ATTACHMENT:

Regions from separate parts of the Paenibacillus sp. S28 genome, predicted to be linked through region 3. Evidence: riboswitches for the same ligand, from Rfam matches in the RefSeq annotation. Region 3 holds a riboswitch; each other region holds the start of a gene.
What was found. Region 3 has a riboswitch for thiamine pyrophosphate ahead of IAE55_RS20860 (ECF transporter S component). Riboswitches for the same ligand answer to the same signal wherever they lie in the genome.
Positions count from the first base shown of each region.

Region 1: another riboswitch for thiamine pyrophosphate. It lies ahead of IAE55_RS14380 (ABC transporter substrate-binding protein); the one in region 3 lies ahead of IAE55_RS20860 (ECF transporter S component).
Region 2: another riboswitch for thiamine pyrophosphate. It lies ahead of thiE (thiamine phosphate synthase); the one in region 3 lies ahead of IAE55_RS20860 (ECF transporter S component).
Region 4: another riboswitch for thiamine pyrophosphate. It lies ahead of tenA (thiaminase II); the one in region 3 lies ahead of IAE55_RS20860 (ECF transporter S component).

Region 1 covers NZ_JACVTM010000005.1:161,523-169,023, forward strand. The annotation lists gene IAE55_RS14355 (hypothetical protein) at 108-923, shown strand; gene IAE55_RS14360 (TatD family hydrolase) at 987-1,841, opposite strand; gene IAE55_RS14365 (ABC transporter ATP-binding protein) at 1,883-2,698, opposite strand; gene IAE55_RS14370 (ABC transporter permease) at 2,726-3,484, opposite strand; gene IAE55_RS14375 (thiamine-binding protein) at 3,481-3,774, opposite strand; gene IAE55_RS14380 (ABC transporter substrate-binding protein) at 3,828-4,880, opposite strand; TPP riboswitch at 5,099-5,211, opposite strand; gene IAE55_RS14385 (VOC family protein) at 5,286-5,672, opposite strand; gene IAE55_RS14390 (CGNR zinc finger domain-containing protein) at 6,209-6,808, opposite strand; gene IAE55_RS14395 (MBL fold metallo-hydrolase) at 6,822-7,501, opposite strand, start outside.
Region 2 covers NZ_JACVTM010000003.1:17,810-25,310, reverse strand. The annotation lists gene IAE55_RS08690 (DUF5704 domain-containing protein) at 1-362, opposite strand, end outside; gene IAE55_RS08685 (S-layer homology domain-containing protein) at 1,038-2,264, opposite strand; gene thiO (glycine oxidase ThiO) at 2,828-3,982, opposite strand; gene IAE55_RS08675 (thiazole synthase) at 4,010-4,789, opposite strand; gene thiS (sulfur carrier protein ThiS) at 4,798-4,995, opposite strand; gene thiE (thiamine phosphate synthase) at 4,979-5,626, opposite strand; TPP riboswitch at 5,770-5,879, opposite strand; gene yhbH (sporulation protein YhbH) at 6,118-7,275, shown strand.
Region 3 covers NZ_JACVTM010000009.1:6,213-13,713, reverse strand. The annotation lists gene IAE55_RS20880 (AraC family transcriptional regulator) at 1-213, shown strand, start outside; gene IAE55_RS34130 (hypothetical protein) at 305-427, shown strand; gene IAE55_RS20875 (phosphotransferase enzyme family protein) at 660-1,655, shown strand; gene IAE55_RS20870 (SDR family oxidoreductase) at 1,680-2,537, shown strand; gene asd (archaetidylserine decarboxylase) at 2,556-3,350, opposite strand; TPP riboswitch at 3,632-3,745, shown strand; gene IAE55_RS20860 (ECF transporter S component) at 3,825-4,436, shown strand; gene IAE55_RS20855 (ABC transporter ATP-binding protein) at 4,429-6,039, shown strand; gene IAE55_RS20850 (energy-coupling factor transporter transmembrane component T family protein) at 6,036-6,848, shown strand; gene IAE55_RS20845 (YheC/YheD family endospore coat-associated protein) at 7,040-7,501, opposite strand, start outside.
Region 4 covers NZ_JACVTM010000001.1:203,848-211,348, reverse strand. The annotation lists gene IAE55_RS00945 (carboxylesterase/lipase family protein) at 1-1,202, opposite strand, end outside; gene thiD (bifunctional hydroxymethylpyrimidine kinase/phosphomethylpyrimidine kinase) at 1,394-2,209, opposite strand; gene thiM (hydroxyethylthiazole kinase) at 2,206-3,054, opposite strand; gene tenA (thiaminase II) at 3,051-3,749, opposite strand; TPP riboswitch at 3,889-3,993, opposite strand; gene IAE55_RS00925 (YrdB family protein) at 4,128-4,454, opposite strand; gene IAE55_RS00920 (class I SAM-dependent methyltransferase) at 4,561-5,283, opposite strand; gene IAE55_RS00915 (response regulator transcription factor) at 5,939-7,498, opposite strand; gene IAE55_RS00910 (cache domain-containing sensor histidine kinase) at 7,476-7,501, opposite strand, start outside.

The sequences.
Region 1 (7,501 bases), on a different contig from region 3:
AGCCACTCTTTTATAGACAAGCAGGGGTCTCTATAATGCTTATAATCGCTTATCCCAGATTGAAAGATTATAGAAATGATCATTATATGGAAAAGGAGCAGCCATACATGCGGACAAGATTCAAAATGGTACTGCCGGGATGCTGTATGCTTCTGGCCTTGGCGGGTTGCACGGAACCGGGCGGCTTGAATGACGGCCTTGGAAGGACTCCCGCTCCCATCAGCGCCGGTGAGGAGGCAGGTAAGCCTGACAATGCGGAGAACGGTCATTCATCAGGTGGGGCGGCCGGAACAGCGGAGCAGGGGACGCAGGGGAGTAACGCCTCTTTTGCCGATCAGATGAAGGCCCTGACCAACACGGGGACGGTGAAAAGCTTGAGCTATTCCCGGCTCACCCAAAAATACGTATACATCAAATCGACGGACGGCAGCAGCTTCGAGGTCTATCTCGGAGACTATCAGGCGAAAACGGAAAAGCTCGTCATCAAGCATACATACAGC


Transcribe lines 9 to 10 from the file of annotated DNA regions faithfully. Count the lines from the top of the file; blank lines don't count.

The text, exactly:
Region 3 covers NZ_JACVTM010000009.1:6,213-13,713, reverse strand. The annotation lists gene IAE55_RS20880 (AraC family transcriptional regulator) at 1-213, shown strand, start outside; gene IAE55_RS34130 (hypothetical protein) at 305-427, shown strand; gene IAE55_RS20875 (phosphotransferase enzyme family protein) at 660-1,655, shown strand; gene IAE55_RS20870 (SDR family oxidoreductase) at 1,680-2,537, shown strand; gene asd (archaetidylserine decarboxylase) at 2,556-3,350, opposite strand; TPP riboswitch at 3,632-3,745, shown strand; gene IAE55_RS20860 (ECF transporter S component) at 3,825-4,436, shown strand; gene IAE55_RS20855 (ABC transporter ATP-binding protein) at 4,429-6,039, shown strand; gene IAE55_RS20850 (energy-coupling factor transporter transmembrane component T family protein) at 6,036-6,848, shown strand; gene IAE55_RS20845 (YheC/YheD family endospore coat-associated protein) at 7,040-7,501, opposite strand, start outside.
Region 4 covers NZ_JACVTM010000001.1:203,848-211,348, reverse strand. The annotation lists gene IAE55_RS00945 (carboxylesterase/lipase family protein) at 1-1,202, opposite strand, end outside; gene thiD (bifunctional hydroxymethylpyrimidine kinase/phosphomethylpyrimidine kinase) at 1,394-2,209, opposite strand; gene thiM (hydroxyethylthiazole kinase) at 2,206-3,054, opposite strand; gene tenA (thiaminase II) at 3,051-3,749, opposite strand; TPP riboswitch at 3,889-3,993, opposite strand; gene IAE55_RS00925 (YrdB family protein) at 4,128-4,454, opposite strand; gene IAE55_RS00920 (class I SAM-dependent methyltransferase) at 4,561-5,283, opposite strand; gene IAE55_RS00915 (response regulator transcription factor) at 5,939-7,498, opposite strand; gene IAE55_RS00910 (cache domain-containing sensor histidine kinase) at 7,476-7,501, opposite strand, start outside.